This week in housing news, lots of graphs tell the housing market story, open-house goers show their cards, mortgage rates inch up, and a homeowner builds an igloo rental.
More Americans able to afford housing
Lower- and middle-class buyers are starting to see some improvements in housing costs, according to a Wall Street Journal report of the recently-released American Community Survey (US Census Bureau).
Those “cost-burdened” (spent more than 30 percent of income on housing) went down to 33.6 percent in 2015. This percentage is part of a five-year trend, with more improvements expected for this year. The recovery is credited to lower mortgage rates coupled with record income gains higher than home price increases.
The percentages of those renting single-family homes decreased due to the biggest increase in home ownership since 2007. Rental apartments still saw the highest gains overall due to lack of inventory at lower price points. The overall home ownership rate decreased slightly from last year, with blame placed squarely on a decrease in new housing production.
What’s up with the bubble?
Despite talk of bubbles and subsequent bursting, the housing market continues on a steady upward trend year over year, according to the latest Case-Shiller index.
What kind of house do buyers want?
Condos, townhomes, single family homes. What reigns supreme? Despite increasing prices and a shortage of units, the National Association of Realtors says most buyers want single family homes. In addition, their recent Housing Opportunities and Market Experience (HOME) survey (and graphs!) showed 85 percent of home owners and 75 percent of renters prefer a single family home outside an urban area but withing easy driving distance.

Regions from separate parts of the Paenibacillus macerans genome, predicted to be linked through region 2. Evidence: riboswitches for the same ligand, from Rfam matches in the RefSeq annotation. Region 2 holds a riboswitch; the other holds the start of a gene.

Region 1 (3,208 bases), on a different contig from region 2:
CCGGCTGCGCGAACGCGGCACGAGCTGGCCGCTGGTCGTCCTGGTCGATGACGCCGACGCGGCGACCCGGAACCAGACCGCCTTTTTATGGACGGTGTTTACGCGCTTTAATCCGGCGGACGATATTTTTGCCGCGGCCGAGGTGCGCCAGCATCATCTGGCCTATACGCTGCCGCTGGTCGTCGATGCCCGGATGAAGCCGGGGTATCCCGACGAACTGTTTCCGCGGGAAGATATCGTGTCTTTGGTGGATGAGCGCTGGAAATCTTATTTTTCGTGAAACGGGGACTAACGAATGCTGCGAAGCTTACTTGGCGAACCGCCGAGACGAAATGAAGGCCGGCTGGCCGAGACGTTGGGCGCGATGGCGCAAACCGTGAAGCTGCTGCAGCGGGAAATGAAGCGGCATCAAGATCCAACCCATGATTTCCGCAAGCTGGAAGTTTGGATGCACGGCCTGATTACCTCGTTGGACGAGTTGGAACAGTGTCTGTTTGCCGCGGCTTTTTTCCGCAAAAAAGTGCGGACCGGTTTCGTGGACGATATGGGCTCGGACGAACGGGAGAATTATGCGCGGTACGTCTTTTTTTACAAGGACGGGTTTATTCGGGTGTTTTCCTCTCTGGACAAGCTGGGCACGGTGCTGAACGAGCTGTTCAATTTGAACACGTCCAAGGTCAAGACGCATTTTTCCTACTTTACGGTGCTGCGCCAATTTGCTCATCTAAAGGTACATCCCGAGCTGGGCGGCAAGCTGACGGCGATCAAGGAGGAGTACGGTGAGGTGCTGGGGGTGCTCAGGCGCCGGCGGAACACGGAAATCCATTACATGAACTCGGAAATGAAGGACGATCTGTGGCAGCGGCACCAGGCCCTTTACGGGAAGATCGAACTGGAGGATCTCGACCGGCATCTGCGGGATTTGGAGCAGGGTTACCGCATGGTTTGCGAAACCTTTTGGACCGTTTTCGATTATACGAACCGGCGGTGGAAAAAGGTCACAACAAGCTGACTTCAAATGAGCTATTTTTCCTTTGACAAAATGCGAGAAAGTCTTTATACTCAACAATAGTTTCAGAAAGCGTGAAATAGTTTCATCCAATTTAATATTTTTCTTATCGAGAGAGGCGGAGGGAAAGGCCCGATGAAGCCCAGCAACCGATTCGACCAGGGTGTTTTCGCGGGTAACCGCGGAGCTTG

Mortgage rates move up
Mortgage rates hit 3.5 percent for a 30-year fixed, the highest number since June, according to the latest graphs and report by Freddie Mac. This followed the 18-basis-points increase for the 10-year Treasury yield, the highest number since the Brexit drama began. Although rates increased, they are still lower than they were this time last year.
Don’t show your cards at an open house
Open houses are fun and those who attend them get chatty. They talk to the agent about the property, what they want, etc. What they don’t know is that at an open house, the agent represents the seller and can tell the them what you’ve said. Once your cards are shown, your negotiating power decreases.
Enter a new Maryland law. Beginning Oct. 1, agents at open houses must now post a disclosure provided by the Maryland Real Estate Commission: “This is to advise you that the agent who is conducting this open house represents the seller and is required by law to promote the interests of the seller. Any information you give this agent is not considered confidential and could be disclosed to the seller of this property.”
Your state may not have such a requirement (yet), so be forewarned not to divulge too much to the agent onsite. Instead, come with your own agent and play your cards close to the vest.
Source: Washington Post
Need an rental property? Build an igloo.
As we head into fall, you can’t help but think about what follows: winter. Don’t be sad. If you get a really big snowstorm, you can build an igloo and market it as a rental.
In the aftermath of Storm Jonas, a clever Brooklyn resident created an igloo “luxury rental” which he marketed on Airbnb for $200/night. Ok, they didn’t really let him keep the listing up, but he had a good time building it. If want you check out a real igloo rental, try Greenland.
The graphs have it — are you looking for a single family home in the ‘burbs (igloo not included)? Redefy Real Estate is a full service brokerage. Need to sell your property first? Our flat fee saves you thousands for the important things (not real estate commissions)… like fuzzy blankets and snow shovels.